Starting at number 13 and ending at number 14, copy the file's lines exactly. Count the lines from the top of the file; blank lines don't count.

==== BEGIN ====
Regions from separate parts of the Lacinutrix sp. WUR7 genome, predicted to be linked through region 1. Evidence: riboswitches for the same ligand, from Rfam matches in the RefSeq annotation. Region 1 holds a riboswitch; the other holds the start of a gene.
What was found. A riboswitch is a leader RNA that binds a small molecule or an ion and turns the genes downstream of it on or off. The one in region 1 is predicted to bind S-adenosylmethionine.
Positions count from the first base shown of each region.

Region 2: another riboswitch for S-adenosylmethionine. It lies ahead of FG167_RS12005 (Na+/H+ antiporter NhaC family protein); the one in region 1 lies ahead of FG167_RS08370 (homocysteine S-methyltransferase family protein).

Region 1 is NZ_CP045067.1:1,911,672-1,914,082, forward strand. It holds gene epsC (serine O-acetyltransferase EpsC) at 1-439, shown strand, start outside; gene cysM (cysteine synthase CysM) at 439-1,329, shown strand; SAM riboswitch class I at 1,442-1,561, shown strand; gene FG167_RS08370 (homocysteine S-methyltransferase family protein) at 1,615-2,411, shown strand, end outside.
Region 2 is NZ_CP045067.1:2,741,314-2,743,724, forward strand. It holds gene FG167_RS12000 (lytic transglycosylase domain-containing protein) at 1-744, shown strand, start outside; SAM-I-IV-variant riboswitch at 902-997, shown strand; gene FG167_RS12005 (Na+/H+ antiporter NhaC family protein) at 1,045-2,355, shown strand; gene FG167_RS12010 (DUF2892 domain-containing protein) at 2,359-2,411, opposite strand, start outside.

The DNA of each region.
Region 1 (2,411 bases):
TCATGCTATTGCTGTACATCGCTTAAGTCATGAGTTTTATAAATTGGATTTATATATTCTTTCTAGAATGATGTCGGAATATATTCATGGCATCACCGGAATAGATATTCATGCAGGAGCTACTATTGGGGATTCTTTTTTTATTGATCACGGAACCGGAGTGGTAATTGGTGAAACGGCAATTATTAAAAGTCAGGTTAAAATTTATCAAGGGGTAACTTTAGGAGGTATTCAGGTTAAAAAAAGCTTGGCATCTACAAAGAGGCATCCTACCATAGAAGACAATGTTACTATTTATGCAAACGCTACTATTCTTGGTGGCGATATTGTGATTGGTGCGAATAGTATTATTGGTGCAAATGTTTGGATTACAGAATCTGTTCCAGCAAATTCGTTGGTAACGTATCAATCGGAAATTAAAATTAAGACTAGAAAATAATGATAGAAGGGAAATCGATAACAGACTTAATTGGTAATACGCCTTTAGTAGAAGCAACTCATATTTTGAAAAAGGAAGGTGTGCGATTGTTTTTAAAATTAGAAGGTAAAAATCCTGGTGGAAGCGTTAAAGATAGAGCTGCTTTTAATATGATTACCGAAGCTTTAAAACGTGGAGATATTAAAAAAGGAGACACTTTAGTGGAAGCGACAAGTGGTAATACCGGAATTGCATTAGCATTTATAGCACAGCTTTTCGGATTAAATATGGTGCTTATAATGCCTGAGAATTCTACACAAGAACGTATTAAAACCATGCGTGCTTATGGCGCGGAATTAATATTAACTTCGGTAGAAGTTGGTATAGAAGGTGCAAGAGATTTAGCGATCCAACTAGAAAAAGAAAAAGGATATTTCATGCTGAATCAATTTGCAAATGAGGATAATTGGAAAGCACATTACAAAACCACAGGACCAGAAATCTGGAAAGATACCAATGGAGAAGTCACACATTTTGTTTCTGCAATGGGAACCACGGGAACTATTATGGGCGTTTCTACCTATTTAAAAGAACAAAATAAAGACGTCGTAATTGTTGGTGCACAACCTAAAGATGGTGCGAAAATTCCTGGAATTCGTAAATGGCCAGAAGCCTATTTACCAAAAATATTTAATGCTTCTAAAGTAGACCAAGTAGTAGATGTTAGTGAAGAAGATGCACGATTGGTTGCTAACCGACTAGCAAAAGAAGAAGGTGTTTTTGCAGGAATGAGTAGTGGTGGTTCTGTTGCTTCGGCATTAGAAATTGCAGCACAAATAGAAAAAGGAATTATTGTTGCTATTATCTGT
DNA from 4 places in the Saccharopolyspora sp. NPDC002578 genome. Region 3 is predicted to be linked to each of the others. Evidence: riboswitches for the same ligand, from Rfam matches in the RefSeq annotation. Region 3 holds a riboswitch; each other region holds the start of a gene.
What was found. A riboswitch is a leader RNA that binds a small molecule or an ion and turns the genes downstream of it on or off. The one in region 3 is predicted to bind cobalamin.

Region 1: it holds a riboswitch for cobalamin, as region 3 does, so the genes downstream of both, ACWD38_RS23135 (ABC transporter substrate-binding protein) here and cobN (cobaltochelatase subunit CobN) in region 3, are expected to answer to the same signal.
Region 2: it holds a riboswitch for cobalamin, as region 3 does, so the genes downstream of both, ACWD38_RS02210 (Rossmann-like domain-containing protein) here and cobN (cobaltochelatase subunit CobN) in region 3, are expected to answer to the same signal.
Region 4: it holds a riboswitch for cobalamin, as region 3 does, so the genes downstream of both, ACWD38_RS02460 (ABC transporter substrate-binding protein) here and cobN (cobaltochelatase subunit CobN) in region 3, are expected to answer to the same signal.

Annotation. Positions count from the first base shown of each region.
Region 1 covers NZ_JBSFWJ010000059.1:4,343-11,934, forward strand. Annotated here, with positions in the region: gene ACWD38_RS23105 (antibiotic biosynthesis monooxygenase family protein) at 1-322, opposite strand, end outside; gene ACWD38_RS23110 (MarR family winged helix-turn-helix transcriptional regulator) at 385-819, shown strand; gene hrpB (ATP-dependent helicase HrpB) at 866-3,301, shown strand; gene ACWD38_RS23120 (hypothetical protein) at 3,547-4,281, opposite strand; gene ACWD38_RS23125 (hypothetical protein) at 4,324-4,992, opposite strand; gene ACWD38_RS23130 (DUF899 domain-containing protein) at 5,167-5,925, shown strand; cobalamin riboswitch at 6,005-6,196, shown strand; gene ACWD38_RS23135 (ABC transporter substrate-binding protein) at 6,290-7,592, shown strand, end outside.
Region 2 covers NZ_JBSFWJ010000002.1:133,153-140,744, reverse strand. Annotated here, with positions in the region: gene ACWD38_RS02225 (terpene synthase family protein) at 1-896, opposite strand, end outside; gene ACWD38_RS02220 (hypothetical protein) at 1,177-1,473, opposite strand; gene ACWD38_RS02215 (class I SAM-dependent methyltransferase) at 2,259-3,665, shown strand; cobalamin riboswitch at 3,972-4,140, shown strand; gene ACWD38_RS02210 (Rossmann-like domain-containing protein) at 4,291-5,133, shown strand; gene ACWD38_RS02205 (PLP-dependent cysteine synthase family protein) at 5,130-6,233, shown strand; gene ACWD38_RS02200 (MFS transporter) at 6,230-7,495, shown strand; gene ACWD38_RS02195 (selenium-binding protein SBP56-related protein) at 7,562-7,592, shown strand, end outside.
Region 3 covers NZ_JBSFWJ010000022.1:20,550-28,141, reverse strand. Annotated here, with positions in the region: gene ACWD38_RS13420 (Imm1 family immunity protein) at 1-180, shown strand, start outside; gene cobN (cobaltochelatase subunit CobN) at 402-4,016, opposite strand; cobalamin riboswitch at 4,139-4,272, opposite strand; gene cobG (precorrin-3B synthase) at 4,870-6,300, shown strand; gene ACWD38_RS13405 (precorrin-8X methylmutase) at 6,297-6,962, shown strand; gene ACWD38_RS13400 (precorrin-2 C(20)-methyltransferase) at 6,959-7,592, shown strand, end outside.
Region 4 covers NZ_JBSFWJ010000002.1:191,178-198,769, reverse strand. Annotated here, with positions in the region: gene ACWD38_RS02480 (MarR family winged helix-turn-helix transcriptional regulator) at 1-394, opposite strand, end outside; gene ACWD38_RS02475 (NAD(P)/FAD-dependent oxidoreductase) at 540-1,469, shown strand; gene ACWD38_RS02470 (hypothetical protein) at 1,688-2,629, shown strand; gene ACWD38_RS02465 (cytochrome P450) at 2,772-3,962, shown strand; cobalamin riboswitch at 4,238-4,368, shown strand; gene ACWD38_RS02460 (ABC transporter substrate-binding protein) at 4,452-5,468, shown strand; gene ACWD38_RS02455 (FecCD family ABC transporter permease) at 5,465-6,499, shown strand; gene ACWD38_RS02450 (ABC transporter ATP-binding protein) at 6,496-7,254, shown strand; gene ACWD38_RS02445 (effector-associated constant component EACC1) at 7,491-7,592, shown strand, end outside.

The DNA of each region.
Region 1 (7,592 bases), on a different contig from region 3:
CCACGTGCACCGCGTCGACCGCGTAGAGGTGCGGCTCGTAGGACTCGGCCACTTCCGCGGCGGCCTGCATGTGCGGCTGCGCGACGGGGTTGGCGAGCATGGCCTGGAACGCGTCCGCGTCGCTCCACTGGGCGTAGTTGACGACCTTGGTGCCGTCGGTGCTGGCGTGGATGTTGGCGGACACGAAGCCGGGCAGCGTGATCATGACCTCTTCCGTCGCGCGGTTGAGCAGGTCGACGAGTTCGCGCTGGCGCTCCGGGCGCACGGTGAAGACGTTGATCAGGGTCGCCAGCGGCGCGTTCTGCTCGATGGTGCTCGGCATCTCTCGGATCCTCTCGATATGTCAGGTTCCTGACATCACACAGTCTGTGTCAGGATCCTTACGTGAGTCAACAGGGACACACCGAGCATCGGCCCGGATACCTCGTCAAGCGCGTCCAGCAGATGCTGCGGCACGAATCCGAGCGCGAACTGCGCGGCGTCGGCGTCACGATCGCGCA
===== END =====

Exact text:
Region 2: it holds a riboswitch for cobalamin, as region 3 does, so the genes downstream of both, ACWD38_RS02210 (Rossmann-like domain-containing protein) here and cobN (cobaltochelatase subunit CobN) in region 3, are expected to answer to the same signal.
Region 4: it holds a riboswitch for cobalamin, as region 3 does, so the genes downstream of both, ACWD38_RS02460 (ABC transporter substrate-binding protein) here and cobN (cobaltochelatase subunit CobN) in region 3, are expected to answer to the same signal.